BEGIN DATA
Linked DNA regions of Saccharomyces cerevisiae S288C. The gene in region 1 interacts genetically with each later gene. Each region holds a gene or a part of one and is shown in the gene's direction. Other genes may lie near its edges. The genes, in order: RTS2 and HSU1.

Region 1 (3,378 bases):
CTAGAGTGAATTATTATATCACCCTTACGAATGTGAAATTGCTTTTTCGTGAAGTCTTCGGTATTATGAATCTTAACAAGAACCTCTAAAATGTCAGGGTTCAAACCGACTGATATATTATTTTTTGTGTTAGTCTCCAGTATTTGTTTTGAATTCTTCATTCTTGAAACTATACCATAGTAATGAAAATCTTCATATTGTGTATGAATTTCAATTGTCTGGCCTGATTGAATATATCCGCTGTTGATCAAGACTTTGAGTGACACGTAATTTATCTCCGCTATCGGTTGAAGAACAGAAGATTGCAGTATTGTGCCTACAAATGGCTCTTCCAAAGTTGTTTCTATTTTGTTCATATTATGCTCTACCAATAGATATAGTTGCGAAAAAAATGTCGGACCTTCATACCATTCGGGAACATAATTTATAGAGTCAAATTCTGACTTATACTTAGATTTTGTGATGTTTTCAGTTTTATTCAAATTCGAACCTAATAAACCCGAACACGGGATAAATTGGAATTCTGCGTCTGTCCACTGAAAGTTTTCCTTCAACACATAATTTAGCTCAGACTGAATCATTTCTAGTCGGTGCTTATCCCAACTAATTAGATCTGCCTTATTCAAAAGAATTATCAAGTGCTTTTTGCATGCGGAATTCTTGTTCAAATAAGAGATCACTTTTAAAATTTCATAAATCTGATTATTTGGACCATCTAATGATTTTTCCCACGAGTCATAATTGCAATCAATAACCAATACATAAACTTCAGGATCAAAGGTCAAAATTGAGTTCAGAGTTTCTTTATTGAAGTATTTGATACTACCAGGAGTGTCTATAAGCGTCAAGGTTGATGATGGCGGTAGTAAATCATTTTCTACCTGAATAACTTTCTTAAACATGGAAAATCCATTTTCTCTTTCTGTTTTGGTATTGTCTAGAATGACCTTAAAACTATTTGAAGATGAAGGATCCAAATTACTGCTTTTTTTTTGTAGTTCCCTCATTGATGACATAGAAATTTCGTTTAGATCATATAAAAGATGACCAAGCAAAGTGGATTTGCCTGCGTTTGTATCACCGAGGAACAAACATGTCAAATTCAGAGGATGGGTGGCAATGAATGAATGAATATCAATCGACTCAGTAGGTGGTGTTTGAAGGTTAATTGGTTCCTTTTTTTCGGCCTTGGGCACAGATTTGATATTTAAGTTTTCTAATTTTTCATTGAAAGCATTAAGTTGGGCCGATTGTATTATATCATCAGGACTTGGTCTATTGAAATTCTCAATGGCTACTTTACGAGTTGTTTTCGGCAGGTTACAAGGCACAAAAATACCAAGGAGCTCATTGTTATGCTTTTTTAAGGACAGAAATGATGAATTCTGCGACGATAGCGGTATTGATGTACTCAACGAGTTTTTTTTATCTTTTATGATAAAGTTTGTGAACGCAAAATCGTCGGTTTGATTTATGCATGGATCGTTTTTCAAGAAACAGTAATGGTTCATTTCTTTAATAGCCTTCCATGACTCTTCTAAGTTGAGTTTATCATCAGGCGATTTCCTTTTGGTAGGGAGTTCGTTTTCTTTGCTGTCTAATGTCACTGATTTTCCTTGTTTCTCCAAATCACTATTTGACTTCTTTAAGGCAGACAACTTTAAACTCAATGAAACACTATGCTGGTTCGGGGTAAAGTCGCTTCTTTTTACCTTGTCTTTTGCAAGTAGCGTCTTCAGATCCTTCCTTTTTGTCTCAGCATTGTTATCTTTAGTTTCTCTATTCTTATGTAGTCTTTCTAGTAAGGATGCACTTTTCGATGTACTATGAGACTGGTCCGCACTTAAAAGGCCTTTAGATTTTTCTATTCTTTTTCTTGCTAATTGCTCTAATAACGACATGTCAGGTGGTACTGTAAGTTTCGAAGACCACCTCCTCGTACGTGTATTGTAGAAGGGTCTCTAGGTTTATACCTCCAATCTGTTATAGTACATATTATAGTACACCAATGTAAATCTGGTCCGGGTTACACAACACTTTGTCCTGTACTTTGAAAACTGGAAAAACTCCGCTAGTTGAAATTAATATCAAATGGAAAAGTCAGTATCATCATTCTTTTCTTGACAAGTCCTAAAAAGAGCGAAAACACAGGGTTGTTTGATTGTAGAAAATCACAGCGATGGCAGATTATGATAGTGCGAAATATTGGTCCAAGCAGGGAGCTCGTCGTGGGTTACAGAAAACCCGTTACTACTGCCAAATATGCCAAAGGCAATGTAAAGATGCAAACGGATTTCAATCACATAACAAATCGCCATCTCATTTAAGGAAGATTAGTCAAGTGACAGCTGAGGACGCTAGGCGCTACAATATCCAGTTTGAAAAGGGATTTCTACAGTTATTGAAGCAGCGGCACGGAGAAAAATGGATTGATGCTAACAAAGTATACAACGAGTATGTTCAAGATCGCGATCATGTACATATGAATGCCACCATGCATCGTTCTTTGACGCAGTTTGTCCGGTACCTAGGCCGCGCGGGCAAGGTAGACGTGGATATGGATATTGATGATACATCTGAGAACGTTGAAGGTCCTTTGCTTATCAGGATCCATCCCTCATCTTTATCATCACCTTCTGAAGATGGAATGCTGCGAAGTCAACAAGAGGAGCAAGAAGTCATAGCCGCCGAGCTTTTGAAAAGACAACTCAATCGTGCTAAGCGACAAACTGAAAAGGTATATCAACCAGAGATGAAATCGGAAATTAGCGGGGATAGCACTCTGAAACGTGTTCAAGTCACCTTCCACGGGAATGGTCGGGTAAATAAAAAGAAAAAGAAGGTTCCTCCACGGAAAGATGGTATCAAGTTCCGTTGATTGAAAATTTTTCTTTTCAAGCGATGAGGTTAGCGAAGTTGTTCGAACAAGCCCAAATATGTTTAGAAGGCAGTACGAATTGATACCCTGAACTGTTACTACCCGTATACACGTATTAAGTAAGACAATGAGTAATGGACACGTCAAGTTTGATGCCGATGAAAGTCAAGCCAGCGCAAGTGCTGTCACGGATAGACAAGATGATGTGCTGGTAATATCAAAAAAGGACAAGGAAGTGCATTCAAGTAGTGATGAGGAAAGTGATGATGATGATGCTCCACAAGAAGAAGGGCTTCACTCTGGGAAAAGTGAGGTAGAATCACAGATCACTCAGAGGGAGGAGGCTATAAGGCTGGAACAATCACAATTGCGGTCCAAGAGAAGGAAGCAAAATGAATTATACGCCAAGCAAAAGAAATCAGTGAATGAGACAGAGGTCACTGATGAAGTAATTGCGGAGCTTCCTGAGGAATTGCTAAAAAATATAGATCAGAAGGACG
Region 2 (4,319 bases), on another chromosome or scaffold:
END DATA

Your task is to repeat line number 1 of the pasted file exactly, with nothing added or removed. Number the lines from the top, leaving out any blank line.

Linked DNA regions of Saccharomyces cerevisiae S288C. The gene in region 1 interacts genetically with each later gene. Each region holds a gene or a part of one and is shown in the gene's direction. Other genes may lie near its edges. The genes, in order: RTS2 and HSU1.